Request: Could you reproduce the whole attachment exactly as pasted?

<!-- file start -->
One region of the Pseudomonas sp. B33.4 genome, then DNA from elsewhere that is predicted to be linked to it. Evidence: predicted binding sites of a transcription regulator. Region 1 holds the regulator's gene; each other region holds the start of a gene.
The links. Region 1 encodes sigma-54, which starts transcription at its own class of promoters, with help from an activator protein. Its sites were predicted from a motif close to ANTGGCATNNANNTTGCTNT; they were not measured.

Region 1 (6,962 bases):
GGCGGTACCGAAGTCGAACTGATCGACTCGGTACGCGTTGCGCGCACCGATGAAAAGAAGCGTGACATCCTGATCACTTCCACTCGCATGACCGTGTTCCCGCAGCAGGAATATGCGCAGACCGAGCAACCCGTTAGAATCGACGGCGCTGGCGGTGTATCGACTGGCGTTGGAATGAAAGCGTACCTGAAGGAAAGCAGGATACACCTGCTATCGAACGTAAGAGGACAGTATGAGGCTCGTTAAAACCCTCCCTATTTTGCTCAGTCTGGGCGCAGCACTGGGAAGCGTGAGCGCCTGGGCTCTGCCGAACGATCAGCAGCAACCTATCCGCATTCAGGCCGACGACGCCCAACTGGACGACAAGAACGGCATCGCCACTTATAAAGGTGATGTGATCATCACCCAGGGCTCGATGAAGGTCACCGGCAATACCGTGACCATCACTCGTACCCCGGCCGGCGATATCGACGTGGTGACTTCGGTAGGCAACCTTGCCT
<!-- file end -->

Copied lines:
One region of the Pseudomonas sp. B33.4 genome, then DNA from elsewhere that is predicted to be linked to it. Evidence: predicted binding sites of a transcription regulator. Region 1 holds the regulator's gene; each other region holds the start of a gene.
The links. Region 1 encodes sigma-54, which starts transcription at its own class of promoters, with help from an activator protein. Its sites were predicted from a motif close to ANTGGCATNNANNTTGCTNT; they were not measured.

Region 1 (6,962 bases):
GGCGGTACCGAAGTCGAACTGATCGACTCGGTACGCGTTGCGCGCACCGATGAAAAGAAGCGTGACATCCTGATCACTTCCACTCGCATGACCGTGTTCCCGCAGCAGGAATATGCGCAGACCGAGCAACCCGTTAGAATCGACGGCGCTGGCGGTGTATCGACTGGCGTTGGAATGAAAGCGTACCTGAAGGAAAGCAGGATACACCTGCTATCGAACGTAAGAGGACAGTATGAGGCTCGTTAAAACCCTCCCTATTTTGCTCAGTCTGGGCGCAGCACTGGGAAGCGTGAGCGCCTGGGCTCTGCCGAACGATCAGCAGCAACCTATCCGCATTCAGGCCGACGACGCCCAACTGGACGACAAGAACGGCATCGCCACTTATAAAGGTGATGTGATCATCACCCAGGGCTCGATGAAGGTCACCGGCAATACCGTGACCATCACTCGTACCCCGGCCGGCGATATCGACGTGGTGACTTCGGTAGGCAACCTTGCCT